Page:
2.4.2 Geographic Factors—Climate and the Revolution

France Provinces – 1789

Do you think swift changes in weather conditions and food shortages can spark a revolution?

In France, one factor that shaped nationalism was its geography, and more specifically, its climate. Geographic factors, coupled with ideas from the Enlightenment (especially those of personal freedoms and equality) gave the Third Estate (which included peasants and urban poor) the courage to express their discontent with the feudal system and the lack of opportunity.

Drought, Food, and the National Identity

For nearly 10 years before the French Revolution, France experienced a series of drastic weather shifts, including severe winters and summer droughts that caused poor harvests, cattle disease, and skyrocketing food prices. Bread was an integral part of the working Frenchman's daily diet, and before the environmental shifts an average worker would spend nearly half his daily wages on bread alone. After a decade of dramatic weather and poor harvests, the price of bread increased by nearly 88%!
The working class were hit the hardest by the geographic factors. France depended on the success of agriculture for its economy, and many farmers rented farmland from the First and Second Estates. Continued failed harvests meant less was sold to town markets, and food shortages led to dramatic price increases.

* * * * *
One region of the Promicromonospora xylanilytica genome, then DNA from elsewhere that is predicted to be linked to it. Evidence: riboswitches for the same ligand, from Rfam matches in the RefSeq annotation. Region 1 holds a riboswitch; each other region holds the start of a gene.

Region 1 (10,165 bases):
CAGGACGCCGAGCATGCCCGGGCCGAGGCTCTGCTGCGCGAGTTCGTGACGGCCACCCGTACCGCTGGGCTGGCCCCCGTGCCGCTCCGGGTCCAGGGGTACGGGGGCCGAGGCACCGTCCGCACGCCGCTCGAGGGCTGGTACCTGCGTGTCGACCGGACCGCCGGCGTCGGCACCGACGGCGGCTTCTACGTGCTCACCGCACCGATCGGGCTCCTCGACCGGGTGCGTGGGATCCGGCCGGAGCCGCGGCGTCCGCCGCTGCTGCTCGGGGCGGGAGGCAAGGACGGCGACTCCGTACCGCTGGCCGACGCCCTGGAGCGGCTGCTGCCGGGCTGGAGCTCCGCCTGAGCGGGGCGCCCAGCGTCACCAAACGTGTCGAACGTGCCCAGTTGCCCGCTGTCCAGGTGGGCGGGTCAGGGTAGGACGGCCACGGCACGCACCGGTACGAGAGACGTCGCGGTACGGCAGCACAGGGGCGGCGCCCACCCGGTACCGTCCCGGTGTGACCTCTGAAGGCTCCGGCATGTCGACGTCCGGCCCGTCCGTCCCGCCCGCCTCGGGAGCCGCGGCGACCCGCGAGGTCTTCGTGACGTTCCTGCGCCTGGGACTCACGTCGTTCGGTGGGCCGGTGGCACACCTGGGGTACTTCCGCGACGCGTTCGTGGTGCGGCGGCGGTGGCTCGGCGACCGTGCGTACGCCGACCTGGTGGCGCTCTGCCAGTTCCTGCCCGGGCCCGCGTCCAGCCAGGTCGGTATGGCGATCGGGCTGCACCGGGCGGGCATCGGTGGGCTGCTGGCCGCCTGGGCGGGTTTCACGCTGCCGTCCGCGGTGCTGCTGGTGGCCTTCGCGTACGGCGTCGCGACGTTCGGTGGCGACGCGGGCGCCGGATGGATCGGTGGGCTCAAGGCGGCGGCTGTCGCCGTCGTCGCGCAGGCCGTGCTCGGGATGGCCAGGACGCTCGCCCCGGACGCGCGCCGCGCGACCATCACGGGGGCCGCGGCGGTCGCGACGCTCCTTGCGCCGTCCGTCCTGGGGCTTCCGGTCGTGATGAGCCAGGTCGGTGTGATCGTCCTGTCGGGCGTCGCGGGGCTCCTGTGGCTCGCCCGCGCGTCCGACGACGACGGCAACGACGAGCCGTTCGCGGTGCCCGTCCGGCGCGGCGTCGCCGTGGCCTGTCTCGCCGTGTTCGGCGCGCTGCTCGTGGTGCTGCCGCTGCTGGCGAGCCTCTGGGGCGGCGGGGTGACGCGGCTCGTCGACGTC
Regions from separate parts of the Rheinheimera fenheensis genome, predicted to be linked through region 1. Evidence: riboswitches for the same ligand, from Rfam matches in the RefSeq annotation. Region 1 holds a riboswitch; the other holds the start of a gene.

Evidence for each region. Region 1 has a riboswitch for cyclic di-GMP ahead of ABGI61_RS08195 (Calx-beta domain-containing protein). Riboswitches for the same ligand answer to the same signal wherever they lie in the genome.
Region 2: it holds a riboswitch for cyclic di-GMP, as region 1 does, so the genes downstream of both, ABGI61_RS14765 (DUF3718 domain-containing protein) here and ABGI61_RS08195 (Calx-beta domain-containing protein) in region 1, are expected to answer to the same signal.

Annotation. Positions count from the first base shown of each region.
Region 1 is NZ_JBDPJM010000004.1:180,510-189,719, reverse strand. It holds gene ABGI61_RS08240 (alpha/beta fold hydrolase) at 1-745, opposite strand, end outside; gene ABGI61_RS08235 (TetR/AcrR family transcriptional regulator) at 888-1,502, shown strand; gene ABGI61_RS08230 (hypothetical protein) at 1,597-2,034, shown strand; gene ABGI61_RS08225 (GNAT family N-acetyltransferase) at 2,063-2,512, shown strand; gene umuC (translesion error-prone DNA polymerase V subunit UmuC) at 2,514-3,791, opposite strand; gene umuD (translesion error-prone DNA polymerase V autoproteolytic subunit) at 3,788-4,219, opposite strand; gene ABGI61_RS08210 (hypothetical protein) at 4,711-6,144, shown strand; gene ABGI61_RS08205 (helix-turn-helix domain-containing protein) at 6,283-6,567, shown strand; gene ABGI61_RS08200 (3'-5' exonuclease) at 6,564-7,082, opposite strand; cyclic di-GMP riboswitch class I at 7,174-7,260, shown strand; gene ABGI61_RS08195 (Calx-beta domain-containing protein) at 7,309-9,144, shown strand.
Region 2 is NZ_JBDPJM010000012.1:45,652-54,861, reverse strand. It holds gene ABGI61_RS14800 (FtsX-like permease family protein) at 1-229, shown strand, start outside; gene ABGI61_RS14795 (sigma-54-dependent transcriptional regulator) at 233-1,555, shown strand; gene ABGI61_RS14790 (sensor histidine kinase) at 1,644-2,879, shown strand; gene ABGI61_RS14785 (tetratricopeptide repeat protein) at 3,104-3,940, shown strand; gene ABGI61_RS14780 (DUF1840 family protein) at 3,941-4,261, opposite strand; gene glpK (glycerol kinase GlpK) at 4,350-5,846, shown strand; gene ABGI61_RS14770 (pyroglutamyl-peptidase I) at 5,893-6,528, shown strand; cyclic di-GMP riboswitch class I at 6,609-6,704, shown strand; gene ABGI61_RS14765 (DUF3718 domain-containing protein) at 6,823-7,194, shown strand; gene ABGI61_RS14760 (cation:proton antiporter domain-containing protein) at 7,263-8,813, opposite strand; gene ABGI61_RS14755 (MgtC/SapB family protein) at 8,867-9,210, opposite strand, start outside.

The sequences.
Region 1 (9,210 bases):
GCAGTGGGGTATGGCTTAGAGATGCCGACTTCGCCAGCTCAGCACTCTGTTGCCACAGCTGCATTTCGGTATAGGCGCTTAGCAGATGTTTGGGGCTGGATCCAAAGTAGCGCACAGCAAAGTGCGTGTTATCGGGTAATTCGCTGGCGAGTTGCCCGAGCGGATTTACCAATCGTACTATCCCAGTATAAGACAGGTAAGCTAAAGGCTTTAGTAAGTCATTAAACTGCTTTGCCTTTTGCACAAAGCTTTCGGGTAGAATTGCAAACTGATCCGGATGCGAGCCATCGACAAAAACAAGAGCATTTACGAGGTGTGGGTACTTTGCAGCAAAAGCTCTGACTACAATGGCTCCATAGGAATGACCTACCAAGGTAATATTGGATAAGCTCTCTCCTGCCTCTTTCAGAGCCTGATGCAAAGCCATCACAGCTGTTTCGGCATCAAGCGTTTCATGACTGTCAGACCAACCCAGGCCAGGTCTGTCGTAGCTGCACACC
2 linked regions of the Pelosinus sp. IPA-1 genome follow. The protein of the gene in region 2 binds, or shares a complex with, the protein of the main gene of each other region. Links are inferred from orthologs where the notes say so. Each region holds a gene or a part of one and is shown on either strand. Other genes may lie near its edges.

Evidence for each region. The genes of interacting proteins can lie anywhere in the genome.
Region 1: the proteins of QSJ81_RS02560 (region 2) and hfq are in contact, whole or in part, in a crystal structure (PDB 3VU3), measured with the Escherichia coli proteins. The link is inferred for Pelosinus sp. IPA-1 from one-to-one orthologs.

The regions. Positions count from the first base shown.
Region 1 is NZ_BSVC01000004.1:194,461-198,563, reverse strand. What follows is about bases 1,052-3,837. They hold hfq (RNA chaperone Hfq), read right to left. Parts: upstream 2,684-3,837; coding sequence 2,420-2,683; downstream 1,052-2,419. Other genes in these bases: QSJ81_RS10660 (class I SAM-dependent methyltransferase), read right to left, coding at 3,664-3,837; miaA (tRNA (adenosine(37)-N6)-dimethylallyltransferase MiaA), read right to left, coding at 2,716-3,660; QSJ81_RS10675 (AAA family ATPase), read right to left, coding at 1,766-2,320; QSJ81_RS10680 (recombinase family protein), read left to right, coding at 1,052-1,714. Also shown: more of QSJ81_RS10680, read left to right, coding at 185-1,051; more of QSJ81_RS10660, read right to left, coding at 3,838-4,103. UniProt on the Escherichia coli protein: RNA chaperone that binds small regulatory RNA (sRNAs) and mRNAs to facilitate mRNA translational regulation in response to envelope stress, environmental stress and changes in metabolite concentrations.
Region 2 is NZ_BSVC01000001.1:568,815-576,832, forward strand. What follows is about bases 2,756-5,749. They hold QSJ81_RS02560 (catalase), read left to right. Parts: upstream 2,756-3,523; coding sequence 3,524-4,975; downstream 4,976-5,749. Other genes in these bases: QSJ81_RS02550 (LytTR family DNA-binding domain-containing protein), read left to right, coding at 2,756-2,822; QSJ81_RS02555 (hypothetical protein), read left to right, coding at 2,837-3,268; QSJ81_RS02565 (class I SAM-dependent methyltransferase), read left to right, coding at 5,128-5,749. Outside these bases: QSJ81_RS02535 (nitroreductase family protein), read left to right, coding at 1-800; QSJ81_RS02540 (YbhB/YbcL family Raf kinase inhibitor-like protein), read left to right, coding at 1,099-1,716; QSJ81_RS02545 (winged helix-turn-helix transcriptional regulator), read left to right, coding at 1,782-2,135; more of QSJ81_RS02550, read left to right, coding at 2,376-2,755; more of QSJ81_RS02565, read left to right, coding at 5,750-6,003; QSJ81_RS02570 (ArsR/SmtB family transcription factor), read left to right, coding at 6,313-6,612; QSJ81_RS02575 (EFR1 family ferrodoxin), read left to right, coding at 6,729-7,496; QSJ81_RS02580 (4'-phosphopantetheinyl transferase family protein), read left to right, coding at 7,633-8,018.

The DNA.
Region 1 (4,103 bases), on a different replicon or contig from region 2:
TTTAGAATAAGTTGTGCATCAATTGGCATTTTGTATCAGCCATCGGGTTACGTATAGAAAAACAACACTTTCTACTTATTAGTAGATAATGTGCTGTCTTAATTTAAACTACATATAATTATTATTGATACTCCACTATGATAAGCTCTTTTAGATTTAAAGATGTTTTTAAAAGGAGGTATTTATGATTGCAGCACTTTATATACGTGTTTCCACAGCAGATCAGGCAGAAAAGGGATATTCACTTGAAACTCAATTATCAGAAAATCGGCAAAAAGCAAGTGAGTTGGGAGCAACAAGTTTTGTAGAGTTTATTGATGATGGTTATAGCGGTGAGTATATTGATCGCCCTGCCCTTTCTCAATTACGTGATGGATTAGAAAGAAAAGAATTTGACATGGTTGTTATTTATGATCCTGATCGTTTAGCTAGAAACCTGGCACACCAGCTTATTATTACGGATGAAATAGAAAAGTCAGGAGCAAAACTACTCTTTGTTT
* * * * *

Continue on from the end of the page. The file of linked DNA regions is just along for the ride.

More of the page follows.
By the start of 1789, France was facing a serious food shortage, and although France managed to avoid a nationwide famine, "bread riots" and attacks on grain wagons were commonplace as desperation mounted. The previous murmurs of discontent eventually became shouts for change. Many people were unhappy, not only because they were hungry, but also because of the growing resentment towards a feudal system that imposed heavy taxes on the largest population of French people who had very few rights.

The Women's March to Versailles

Women's March to Versailles
(October 5 to 6, 1789)
© Library of Congress

Continued bad weather and increasing food shortages led a crowd of thousands of women to march to the King's palace at Versailles. They were angry about high food prices, and the crowd demanded that King Louis XVI direct food to Paris markets.

However, there was a second purpose of the Women's March. While the crowd was concerned King Louis XVI would not honour his pledge to send food to the capital, there were also rumours the king was plotting against the National Assembly. The women wanted the King to move to Paris where they could keep a watchful eye over him.

Go to your textbook, Understanding Nationalism, and read page 48. This page will further your understanding of the situation in France before the Revolution.

Continue to take notes using the 2.4 Notebook Organizer (Word, PDF, Google Doc ) about what you have read. When you are done, return here to continue.